Jin Min Lee
I’ve never played pachinko or seen a machine outside of travelogs of Japan, but it looks like fun. All those little steels balls bouncing down among the pegs to land at the bottom. It probably isn’t so much fun for the little balls being knocked around and bouncing off the pegs. I wonder if that is how life felt for the main characters of this novel. The woman Sunja is jerked from her home in Korea and lands in Japan, the wife of a Christian minister, carrying a child that is not his. Unable to speak Japanese, she works hard to make a home for her husband and her child. The story of her efforts and the lives of her two children are the main thread that runs through the book.
It is the brilliant writing and detached attitude that prevents this book from descending into soap opera. We are with Sunja every step of the way and rooting for her to succeed. Through loss and war, good times and bed, she perseveres until she finds her own level of peace.
I picked up this book because it’s set in one of my favorite cities, Venice Italy, in the 16th century. It’s also set in Venice, California, in the 1950s and in Las Vegas, at the Venetian Hotel in 2003. In spite of my expectations, I liked the Las Vegas sections the best. Curtis is a fascinating character. He blunders about looking for Stanley, without knowing quite why, as various other characters seem to know more than he does. Stanley, in 1958, roams Venice Beach, looking for the author of a book called The Mirror Thief. Crivano in Venice in 1592, plots to kidnap a mirror maker and take him to Turkey.
Their stories weave in and out of each other, but never quite touch, until you are wrapped in mystery. This is a compulsively good book, one you are nearly unable to put down. The desire to find out what happens next and how these three stories are related keep you reading.
I confess that plot isn’t very important to me if the characters are memorable, and these are very memorable. All are three-dimensionable, and I forgot that originally I wanted to know how they are related. Mr Seay is an excellent writer and loved getting to know his people.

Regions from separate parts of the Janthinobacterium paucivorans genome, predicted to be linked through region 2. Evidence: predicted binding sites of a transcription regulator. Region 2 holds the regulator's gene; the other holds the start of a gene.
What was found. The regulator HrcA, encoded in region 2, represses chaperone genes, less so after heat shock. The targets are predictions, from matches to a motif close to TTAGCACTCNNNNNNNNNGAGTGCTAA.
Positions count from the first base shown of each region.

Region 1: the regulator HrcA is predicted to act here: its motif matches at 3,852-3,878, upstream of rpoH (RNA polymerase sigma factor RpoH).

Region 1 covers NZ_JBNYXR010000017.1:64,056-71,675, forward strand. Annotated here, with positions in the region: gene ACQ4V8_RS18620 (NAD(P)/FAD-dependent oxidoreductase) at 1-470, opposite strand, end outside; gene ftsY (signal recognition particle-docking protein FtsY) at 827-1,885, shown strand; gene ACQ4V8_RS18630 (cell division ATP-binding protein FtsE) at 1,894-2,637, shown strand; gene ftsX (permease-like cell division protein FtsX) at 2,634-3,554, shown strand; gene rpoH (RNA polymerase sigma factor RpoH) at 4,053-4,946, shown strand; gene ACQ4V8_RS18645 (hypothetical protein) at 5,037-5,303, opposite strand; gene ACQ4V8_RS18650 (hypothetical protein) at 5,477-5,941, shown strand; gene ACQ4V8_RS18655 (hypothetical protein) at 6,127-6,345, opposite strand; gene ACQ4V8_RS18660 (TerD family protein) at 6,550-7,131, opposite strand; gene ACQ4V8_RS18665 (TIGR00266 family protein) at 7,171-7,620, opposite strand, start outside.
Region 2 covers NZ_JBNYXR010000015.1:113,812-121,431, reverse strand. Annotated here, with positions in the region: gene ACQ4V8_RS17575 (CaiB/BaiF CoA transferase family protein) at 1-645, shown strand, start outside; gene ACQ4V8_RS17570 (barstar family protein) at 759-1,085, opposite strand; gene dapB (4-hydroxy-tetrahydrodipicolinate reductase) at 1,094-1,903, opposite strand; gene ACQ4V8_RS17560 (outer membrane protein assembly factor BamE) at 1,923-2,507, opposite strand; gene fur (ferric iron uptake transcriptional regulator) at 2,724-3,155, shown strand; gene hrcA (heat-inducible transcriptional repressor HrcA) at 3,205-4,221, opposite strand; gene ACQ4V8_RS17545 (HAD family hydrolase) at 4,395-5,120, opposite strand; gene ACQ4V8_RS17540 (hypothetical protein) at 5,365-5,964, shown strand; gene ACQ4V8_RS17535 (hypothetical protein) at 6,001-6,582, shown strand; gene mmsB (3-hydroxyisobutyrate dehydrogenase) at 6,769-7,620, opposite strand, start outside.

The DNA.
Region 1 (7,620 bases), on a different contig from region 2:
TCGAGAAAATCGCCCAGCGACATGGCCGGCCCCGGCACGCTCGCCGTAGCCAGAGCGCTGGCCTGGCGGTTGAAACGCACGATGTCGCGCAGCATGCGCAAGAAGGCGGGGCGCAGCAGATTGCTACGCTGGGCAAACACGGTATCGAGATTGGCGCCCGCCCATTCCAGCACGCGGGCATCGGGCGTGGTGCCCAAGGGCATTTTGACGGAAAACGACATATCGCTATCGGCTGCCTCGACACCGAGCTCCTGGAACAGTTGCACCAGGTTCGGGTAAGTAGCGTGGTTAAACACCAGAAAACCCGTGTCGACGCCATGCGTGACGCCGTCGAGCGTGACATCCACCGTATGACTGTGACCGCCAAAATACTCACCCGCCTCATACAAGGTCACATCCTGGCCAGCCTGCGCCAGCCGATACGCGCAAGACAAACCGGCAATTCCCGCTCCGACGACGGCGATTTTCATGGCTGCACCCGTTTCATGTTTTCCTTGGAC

I remember reading this book several years ago, and when it turned up on one of my subscription lists for low-cost books, I decided to give it a reread. I’m glad I did. The innocent charm is still there, without any hint of sentimentality. Herriot remembers his coming to Darrowby as a newly graduated veterinary surgeon with the ink drying on his certificate with humor and good will. His many adventures with large animals in the field and small animals in the office is endearing.
Would that all my books aged this well.
Lesley M.M. Blume
First the good news: the book is well-researched and well written. If you have no knowledge of Hemingway and want to get a feel for how he worked and lived in Paris in the years leading up to the publication of his book The Sun Also Rises, this is a good book for you.
Then the bad news: I don’t understand the reason the author spent so much time and energy writing a book about a man she obviously despises. It is painful to read.
92 years ago, Hemingway thinly disguised real people and put their hijinks into a book. They are all dead, as is the world he wrote about. Why dig up all the dirt and rehash all Hemingway’s betrayals, small and large, and put them all together in a portrait that there is no need to read? By this time, we all know he was a drunk and a womanizer. That doesn’t take away from the fact that he wrote some of the most deathless prose that changed literature forever.
His work stands on its own. If we start judging writers on their personal lives, who can stand?
Relax, take off your shoes, put your feet up, and get a drink. Prepare to be entertained by a light romantic comedy by a mistress of the form.
You can count on Margery Sharp for a confection of light romance with sweet witty overtones, and this book delivers. A madcap heroine, Julia Packett, receives an invitation to her daughter’s wedding in France. Julia’s husband died shortly after their wedding, leaving her with a baby on her hands. Doing the sensible thing, she gave guardianship of the baby to the grandparents and continues her unconventional lifestyle, living on air, and moving from place to place and job to job.
Now she’d rather like to go to France to see her daughter married and live off her in-laws for a spell. You see, money is a little tight, and Julia barely scrapes together enough to carry her to France. Something will come up, she is sure, that will enable her to return to England when the time comes.
Julia reminds me of Holly Golightly in her ability to live on air and attract men who want to take care of her. Of course, with a grown daughter, she is getting a bit long in the tooth for this lifestyle. Maybe it’s time to settle down.
By the end of the book, she has found the right man for her, settled her daughter’s engagement problems, and never has to worry about money again. Delightful.